Eleven weeks ago an eight pound eleven baby boy bomb exploded into my life. Prior to detonation my husband and I had been warned that there was no way we could possibly imagine what it would be like to have a newborn. In fact I could imagine exactly what it was like; inexplicable crying, nappies and sleepless nights along with the horror of a post-partum body.
Turns out that I was correct on all counts, (my thighs, what has happened to my thighs?) but I did severely underestimate just how horrific sleep deprivation would be. At times I’ve felt sick I’ve been so tired. Bizarrely, there was a peg in the fridge the other day and last week it took me over twenty-four hours to decide whether to wash a load of baby clothes as colours or whites.
Sleep is extremely restorative, it’s when your body does most of it’s healing, and a lack of it can affect both your physical and emotional wellbeing. As a physiotherapist my clients often have issues with sleep which can be for a number of reasons.
‘My pain is worse at night’
Certain conditions are worse at night such as those involving nerve pain. Pain control is an important part of injury management. If you are taking painkillers and don’t feel they are helping then do please see your GP or pharmacist for advice. I see a lot of people who are in pain but who don’t like taking painkillers. This is totally an individual’s choice, but people often say, ‘I don’t want to mask the pain and do more damage’. This isn’t something to worry too much about. Most painkillers will just take the edge off, enabling you to function whilst still being aware of your limits.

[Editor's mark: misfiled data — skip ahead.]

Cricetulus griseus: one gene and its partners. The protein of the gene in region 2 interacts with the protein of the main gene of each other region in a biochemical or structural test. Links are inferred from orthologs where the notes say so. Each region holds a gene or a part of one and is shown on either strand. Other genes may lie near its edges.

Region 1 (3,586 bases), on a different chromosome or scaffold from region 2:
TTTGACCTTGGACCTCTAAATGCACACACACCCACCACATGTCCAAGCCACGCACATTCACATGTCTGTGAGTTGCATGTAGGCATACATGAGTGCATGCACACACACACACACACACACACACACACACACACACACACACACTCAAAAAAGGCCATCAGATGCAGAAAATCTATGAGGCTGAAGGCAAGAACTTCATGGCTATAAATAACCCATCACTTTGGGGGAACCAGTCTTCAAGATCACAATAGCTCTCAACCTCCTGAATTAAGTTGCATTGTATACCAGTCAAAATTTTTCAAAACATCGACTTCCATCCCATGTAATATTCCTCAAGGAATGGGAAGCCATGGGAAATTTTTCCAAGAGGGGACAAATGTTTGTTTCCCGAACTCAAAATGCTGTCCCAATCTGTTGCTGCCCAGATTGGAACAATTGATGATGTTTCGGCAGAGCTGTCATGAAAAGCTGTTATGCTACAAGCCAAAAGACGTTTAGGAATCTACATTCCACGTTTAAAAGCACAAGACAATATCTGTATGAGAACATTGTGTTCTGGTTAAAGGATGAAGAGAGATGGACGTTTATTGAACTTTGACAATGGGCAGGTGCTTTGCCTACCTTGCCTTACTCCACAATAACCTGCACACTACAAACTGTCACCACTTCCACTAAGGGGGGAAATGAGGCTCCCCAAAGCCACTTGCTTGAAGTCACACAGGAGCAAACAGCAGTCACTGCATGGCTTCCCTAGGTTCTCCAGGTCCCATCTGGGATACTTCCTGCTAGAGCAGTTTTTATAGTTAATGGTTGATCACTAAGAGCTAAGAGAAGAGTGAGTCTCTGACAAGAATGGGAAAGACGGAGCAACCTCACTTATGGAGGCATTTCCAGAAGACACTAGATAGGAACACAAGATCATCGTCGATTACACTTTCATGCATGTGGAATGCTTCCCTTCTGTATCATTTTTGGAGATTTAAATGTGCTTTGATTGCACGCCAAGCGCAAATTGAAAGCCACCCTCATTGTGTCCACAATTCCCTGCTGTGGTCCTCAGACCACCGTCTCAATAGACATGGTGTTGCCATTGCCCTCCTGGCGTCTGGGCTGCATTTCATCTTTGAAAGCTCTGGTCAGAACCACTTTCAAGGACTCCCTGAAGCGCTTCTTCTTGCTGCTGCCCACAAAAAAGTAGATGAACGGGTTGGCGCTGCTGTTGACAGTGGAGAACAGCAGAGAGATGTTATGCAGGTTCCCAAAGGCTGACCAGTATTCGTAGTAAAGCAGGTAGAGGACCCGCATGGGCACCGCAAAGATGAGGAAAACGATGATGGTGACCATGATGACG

‘I cannot find a comfortable position to sleep in’
This is very common when you are suffering from an injury. Make sure you ask your therapist for ideas on positioning and using pillows or cushions for support. Splints, braces or taping may also help.
‘I wake ….. times a night’
In my experience what often happens is that people get to sleep and then their body ‘sets’ in a certain position. I often recommend that people get into a routine before they go to bed. This may include pain relief, stretches, heat, ice and getting into a supportive position. You may still wake at night but if you can get a good few hours initially it may help you to feel better.
‘I’m just not sleeping well’
It’s not necessarily physical pain that can interfere with sleep. For example anxiety, stress and depression can also make sleep harder to come by. Treatments such as hypnotherapy and complementary therapies can help develop coping strategies and may include learning mindfulness and relaxation techniques. Some people find that regular exercise helps them to sleep better, however others find that exercise too close to bedtime makes them very awake. Sleep hygiene is a modern phrase that refers to cleaning up the space that you sleep in and includes thing like removing mobile phones and televisions from the bedroom.
If you are finding sleep difficult for any reason, and it’s not just a baby who thinks sleep is for weaklings, there is lots of advice and help available. If all else fails I’ll lend you Ewan the Dream Sheep. The white noise certainly sends my husband to sleep
Clare Hornby is a Physiotherapist and Pilates Instructor. Clare is currently on maternity leave but will be back in the summer (when she has caught up on some sleep!)
Read more about how Hypnotherapy can help with Insomnia in an article by Karla Howes